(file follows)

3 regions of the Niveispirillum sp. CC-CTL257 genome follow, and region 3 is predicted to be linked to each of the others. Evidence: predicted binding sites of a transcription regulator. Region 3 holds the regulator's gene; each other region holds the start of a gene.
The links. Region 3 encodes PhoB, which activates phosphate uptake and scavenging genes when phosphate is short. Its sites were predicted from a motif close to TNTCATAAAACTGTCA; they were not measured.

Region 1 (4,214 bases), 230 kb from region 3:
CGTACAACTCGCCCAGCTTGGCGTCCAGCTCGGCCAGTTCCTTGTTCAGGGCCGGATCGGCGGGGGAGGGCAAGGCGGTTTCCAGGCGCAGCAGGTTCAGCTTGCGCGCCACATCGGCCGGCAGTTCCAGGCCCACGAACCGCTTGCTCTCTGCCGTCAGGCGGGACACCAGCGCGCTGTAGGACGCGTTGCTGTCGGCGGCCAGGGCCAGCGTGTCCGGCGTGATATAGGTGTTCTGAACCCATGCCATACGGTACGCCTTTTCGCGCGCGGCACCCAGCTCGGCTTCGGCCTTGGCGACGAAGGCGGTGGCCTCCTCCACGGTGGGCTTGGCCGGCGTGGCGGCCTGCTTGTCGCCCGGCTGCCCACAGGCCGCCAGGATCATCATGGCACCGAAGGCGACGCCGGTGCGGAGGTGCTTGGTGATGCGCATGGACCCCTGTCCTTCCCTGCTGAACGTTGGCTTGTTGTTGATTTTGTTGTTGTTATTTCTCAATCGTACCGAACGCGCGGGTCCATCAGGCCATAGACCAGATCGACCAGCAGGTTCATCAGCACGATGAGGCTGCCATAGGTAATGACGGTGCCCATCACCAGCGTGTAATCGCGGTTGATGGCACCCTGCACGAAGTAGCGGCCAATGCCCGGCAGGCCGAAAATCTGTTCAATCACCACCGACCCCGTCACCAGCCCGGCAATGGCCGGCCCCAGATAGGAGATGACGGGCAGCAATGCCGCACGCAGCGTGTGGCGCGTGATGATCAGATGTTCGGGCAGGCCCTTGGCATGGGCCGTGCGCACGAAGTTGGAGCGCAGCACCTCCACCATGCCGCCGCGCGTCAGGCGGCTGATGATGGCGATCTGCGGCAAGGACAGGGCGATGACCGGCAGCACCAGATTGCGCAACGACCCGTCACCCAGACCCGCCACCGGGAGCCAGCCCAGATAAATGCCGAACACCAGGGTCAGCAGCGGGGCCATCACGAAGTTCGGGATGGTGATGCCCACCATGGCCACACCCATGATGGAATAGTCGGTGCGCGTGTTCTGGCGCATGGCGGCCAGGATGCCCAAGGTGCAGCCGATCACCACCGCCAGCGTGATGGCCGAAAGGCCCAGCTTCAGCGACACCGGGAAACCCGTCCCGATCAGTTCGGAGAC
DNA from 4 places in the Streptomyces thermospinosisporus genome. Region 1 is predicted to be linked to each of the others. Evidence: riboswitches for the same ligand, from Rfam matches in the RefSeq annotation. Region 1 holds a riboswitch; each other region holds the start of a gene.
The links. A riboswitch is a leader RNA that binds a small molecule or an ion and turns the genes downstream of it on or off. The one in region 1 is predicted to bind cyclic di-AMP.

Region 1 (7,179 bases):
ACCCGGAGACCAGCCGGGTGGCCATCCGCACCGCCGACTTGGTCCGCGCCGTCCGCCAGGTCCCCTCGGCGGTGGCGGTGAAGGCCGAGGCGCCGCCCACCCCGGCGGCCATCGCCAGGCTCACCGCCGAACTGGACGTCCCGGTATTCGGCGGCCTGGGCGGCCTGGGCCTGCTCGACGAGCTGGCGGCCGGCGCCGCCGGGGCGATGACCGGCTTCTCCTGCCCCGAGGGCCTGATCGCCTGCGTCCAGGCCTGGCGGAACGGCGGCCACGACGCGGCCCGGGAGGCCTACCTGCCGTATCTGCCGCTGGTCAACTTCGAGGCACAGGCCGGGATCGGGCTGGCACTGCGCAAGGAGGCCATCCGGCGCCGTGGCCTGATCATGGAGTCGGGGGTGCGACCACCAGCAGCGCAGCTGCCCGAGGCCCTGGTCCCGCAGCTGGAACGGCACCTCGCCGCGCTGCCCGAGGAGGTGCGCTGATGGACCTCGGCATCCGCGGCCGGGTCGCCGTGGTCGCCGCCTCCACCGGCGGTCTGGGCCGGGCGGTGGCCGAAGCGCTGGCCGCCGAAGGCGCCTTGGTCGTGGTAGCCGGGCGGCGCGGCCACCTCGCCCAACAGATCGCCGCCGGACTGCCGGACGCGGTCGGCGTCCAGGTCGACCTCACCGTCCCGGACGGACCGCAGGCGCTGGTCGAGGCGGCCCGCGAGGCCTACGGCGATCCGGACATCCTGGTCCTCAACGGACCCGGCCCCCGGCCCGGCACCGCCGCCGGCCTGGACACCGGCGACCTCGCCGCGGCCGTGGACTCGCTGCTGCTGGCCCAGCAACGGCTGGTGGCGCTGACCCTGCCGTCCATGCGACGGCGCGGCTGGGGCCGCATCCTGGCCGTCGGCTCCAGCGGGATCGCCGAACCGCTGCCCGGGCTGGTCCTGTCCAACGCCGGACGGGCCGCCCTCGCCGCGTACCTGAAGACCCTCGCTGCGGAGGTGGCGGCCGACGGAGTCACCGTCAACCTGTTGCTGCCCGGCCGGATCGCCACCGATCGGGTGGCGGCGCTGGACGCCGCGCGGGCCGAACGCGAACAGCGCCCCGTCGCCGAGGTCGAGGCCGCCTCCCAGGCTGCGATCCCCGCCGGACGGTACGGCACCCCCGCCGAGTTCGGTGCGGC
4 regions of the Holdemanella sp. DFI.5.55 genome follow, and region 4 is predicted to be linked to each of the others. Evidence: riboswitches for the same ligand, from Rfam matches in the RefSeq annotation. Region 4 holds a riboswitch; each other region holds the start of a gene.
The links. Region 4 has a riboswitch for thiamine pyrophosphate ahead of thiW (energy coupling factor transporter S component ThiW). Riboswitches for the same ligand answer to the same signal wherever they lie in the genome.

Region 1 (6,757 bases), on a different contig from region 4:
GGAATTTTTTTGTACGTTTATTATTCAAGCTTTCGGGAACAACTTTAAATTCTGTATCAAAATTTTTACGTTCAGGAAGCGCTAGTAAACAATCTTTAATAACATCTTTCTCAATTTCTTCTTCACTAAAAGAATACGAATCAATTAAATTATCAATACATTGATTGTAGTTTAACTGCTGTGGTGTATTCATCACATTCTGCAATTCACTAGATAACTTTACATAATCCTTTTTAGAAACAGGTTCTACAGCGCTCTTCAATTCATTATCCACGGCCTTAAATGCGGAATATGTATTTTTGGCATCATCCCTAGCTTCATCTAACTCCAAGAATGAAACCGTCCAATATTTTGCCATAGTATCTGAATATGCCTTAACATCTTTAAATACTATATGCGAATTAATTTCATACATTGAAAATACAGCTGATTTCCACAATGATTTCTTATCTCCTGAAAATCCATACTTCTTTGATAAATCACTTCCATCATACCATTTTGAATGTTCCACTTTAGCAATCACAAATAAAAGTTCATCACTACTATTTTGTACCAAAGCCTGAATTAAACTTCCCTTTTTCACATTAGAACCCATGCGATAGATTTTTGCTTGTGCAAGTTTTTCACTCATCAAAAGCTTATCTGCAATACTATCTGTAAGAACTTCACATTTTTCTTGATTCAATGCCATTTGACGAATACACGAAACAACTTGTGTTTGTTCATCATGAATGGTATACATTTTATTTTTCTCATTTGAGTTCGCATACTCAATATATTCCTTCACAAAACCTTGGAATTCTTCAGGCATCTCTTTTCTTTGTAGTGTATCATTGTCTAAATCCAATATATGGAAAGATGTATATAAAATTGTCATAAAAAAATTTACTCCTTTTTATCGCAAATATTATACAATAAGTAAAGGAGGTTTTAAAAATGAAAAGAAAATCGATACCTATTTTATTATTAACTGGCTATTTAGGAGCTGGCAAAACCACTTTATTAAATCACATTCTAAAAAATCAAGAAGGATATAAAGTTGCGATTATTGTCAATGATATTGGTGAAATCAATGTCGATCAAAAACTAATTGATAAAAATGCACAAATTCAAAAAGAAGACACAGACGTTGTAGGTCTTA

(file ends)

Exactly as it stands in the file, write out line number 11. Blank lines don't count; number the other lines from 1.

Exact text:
Region 1 (6,757 bases), on a different contig from region 4: